Narrative Visions and Visual Narratives in Indian Buddhism - Naomi Appleton

Narrative Visions and Visual Narratives in Indian Buddhism - Naomi Appleton

5. Localizing Narrative through Image: The Nun Utpalavarṇā in a Stone Relief from Kaushambi

Narrative Visions and Visual Narratives in Indian Buddhism - Naomi Appleton

Sonya Rhie Mace [+-]
Cleveland Museum of Art
Sonya Rhie Mace, Ph.D. is the George P. Bickford Curator of Indian and Southeast Asian Art at the Cleveland Museum of Art and Adjunct Professor of Art History at Case Western Reserve University. Her publications include History of Early Stone Sculpture at Mathura, ca. 150 BCE to 100 CE (Brill 2007), “Transformations of Identity and the Buddha’s Infancy Narratives at Kanaganahalli” Archives of Asian Art 67:1 (2017), and “Clearing the Course: Folio 348 of the Nepalese Gaṇḍavyūha-sūtra in the Cleveland Museum of Art” Religions 11 (2020). She is currently working on a major exhibition with accompanying publication on the art and site of Phnom Da, Revealing Krishna: Journey to Cambodia’s Sacred Mountain to open in October 2021.

Description

This chapter explores similar questions through a study of a key narrative in visual and textual forms. The Buddha's descent from the Trāyastriṃśa Heaven at Sāṃkāśya is one among many scenes from the life of Śākyamuni at the copiously embellished stupa sites of Bharhut, Kanaganahalli and Sanchi. At these grand establishments, the scene is readily recognizable by the graphic image of the vertical staircase, surrounded by celestial jubilants and assemblies of idyllic lay people. One example from this early period of art in peninsular India, includes the nun Utpalavarṇā venerating Śākyamuni upon his arrival. The relief is carved on an upright of a small section of a monolithic railing found at Ghoṣitārāma Monastery at Kauśāmbī. This chapter argues that the Descent episode on the large-scale public monuments was intended to impress visitors with the miracle of the staircase and Buddha's ability to move magically between earth and heaven. In reliefs carved on a small scale in a monastic context, on the other hand, the same scene appears to point instead to concerns of the clergy that are fleshed out in the vinaya version of the story, an unpublished new translation of which forms the basis of this analysis.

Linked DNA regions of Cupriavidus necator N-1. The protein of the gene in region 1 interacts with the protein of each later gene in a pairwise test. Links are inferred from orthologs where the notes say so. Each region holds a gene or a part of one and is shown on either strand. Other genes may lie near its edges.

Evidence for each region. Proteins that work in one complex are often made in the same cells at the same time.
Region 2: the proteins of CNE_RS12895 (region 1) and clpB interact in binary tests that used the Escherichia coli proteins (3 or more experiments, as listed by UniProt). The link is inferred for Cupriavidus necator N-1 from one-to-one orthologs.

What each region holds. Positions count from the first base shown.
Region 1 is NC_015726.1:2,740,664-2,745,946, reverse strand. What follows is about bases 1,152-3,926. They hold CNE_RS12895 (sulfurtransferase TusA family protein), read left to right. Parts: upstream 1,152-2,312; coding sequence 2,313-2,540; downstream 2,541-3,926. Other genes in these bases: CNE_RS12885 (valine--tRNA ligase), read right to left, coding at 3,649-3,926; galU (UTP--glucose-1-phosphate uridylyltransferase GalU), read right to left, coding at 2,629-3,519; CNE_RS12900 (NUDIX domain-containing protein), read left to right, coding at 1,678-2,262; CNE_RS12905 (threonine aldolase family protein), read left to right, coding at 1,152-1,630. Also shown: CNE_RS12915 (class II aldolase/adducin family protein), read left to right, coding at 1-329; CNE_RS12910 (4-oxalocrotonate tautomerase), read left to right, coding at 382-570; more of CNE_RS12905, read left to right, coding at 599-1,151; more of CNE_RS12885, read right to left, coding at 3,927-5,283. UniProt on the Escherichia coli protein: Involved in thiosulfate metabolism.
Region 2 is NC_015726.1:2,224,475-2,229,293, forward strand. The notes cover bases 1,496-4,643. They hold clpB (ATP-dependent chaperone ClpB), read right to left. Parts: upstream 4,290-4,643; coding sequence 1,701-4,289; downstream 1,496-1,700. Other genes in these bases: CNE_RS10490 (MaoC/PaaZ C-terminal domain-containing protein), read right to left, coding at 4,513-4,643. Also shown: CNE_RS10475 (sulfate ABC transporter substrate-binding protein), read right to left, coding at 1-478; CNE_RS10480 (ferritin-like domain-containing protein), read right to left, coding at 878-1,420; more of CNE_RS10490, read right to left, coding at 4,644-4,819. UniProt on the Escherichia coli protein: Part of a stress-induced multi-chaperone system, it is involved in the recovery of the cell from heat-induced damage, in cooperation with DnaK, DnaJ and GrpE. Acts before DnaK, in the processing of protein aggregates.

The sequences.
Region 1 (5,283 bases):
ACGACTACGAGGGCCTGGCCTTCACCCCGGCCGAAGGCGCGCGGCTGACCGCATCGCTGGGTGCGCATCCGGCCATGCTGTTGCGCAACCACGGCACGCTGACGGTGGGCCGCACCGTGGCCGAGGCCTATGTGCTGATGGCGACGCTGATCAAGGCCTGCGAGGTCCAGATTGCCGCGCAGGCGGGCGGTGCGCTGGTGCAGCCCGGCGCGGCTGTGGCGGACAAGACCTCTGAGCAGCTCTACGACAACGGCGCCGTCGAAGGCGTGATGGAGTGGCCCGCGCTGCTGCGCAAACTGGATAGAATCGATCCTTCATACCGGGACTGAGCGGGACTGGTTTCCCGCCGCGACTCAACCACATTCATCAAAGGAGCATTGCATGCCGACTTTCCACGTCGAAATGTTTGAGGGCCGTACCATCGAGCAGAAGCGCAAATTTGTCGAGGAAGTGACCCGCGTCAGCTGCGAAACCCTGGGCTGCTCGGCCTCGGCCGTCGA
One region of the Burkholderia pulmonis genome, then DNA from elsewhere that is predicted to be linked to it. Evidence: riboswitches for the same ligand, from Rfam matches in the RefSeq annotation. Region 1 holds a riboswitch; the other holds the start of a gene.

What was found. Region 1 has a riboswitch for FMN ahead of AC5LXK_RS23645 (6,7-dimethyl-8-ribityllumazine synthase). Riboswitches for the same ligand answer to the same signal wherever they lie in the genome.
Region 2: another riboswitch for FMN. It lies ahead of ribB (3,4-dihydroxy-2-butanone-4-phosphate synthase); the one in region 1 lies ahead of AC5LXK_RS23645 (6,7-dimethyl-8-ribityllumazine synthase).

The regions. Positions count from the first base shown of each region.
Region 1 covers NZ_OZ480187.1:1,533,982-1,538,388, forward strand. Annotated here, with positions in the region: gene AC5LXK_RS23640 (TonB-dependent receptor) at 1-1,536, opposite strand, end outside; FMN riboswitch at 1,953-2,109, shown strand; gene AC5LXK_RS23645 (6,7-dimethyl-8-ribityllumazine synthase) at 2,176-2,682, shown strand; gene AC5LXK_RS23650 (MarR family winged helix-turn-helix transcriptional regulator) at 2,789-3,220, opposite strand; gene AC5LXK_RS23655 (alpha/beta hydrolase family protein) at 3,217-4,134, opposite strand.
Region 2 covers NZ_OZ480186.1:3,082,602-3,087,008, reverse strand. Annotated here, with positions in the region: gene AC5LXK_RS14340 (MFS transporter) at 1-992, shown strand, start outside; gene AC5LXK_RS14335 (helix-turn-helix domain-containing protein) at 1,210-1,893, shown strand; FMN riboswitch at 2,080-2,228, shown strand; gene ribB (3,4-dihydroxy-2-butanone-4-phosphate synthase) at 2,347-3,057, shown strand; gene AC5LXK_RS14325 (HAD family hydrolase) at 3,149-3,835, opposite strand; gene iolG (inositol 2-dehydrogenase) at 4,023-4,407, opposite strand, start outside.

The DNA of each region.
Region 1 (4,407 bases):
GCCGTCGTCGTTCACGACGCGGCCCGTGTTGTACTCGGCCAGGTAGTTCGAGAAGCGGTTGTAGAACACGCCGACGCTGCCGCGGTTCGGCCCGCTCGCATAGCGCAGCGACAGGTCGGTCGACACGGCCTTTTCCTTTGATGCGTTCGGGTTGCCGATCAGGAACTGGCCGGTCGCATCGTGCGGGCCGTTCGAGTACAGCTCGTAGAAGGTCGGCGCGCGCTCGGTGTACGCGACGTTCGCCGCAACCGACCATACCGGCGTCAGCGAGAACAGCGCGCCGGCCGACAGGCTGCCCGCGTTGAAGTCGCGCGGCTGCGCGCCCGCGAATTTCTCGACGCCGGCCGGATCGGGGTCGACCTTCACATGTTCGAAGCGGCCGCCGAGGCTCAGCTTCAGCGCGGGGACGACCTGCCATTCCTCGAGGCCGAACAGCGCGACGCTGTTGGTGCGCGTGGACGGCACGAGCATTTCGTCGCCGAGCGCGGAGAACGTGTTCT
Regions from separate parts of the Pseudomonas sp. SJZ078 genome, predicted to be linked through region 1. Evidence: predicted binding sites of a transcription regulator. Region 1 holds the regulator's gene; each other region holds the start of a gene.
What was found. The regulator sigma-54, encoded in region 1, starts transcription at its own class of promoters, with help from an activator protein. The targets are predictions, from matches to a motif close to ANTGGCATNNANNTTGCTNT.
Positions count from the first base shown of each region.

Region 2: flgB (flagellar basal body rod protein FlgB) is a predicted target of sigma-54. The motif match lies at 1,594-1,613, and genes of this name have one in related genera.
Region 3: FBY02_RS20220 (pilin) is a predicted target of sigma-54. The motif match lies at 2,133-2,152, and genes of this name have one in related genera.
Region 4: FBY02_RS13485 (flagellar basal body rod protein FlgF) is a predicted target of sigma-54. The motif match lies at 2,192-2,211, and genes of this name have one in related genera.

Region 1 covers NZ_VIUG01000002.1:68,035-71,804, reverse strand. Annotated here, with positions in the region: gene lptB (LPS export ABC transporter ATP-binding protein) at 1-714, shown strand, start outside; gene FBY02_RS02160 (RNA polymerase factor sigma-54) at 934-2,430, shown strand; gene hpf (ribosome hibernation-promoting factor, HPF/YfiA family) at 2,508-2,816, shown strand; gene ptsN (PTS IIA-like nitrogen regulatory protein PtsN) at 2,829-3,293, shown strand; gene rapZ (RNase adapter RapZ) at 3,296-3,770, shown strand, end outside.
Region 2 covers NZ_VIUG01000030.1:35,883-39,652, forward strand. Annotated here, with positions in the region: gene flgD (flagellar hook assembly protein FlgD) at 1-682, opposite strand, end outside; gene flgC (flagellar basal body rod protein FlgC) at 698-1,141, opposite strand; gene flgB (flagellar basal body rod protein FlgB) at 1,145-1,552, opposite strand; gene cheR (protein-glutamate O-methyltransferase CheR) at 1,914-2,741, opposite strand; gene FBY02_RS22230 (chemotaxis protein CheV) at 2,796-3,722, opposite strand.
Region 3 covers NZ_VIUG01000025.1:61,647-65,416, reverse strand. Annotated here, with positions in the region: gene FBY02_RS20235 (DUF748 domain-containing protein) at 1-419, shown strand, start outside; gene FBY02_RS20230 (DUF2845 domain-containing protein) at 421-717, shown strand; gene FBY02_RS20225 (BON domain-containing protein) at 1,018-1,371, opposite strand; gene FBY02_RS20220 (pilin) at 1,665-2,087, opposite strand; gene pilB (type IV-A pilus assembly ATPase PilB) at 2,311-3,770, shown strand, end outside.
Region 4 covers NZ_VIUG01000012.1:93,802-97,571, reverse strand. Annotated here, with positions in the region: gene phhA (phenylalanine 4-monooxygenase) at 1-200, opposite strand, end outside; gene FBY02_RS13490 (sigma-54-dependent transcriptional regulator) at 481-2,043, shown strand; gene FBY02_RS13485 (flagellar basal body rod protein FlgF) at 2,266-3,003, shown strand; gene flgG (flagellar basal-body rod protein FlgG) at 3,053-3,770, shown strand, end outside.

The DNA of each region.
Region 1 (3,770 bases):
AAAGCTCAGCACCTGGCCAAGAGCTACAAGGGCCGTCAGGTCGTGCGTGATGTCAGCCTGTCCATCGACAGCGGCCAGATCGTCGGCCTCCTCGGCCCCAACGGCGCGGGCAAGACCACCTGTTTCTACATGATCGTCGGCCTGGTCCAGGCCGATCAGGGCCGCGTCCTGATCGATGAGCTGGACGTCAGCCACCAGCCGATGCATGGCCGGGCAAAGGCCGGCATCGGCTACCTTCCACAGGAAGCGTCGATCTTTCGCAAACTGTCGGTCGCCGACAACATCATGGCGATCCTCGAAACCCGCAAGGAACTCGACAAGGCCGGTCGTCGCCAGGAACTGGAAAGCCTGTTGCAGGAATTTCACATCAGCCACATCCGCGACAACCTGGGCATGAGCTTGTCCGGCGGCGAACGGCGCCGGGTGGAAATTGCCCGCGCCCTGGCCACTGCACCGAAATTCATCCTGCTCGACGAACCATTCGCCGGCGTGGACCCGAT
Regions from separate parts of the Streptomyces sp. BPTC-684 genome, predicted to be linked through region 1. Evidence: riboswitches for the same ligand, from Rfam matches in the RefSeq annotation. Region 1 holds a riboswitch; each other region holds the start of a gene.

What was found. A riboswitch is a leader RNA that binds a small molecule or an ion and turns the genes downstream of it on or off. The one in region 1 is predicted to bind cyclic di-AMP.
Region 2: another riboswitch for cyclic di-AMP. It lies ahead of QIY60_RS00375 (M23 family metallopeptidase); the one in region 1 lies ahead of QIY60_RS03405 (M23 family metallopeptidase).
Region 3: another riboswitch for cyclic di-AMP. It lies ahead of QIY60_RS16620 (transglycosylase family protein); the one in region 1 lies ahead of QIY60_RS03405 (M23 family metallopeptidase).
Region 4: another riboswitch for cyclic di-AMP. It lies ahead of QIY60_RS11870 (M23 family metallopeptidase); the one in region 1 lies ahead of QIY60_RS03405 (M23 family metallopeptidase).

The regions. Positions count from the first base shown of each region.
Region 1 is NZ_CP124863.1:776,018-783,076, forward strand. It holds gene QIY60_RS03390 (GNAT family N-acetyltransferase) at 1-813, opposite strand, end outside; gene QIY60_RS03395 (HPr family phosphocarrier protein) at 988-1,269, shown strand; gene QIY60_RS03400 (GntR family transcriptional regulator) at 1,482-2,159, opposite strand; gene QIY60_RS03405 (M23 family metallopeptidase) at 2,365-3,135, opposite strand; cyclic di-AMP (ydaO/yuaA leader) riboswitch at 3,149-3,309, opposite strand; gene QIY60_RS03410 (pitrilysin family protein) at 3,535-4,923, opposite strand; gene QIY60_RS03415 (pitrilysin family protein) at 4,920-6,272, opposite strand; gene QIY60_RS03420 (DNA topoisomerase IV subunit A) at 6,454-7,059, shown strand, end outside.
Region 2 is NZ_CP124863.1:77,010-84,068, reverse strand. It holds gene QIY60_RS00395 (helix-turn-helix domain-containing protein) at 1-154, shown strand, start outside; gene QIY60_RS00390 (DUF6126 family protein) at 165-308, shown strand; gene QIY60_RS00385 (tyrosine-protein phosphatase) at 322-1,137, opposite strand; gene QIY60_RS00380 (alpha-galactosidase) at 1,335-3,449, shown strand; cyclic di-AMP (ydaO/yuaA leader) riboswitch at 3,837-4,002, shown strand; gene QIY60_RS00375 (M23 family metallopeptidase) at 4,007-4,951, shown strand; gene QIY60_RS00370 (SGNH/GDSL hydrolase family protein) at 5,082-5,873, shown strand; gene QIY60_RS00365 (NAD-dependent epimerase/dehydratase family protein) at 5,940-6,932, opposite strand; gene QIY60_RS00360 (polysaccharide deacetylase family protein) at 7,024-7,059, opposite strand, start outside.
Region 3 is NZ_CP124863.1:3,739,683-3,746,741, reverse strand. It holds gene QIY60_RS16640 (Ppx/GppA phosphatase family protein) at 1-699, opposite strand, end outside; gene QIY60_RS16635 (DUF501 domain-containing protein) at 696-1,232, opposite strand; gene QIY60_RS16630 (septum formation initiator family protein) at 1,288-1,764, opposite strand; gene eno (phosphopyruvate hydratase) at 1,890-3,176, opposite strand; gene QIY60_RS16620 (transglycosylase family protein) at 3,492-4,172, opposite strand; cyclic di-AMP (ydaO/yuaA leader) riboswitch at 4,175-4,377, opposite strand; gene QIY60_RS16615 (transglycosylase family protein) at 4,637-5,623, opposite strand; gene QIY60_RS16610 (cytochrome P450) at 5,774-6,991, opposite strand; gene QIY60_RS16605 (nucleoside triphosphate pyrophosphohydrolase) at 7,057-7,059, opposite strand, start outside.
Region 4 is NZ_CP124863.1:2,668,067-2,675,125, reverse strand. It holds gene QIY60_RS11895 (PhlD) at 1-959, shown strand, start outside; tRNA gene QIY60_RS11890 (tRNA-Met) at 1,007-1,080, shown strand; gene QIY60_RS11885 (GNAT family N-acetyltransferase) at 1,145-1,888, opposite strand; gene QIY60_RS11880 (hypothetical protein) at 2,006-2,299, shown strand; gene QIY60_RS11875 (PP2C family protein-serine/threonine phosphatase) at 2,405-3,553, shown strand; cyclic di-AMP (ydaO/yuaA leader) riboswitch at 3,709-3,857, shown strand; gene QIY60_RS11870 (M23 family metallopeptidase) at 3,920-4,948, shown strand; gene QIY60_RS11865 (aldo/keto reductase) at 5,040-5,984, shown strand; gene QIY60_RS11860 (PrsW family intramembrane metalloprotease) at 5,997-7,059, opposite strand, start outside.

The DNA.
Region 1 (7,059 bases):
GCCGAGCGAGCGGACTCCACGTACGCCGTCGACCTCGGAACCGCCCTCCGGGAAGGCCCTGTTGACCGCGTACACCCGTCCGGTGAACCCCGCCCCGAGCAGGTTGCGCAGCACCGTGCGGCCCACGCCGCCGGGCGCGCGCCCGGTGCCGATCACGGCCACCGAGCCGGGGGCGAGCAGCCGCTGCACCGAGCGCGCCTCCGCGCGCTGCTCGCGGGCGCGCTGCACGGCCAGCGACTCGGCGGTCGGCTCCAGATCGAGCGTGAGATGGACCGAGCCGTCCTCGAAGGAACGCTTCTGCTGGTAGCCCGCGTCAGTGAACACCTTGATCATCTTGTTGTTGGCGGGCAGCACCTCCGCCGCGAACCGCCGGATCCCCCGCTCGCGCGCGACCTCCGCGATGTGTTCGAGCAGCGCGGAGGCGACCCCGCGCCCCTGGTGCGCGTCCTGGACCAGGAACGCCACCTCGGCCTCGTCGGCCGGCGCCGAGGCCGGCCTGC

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Citation

Mace, Sonya Rhie. 5. Localizing Narrative through Image: The Nun Utpalavarṇā in a Stone Relief from Kaushambi. Narrative Visions and Visual Narratives in Indian Buddhism. Equinox eBooks Publishing, United Kingdom. p. Apr 2022. ISBN 9781800501317. https://www.equinoxpub.com/home/view-chapter/?id=39991. Date accessed: 27 Jan 2022 doi: 10.1558/equinox.39991. Apr 2022

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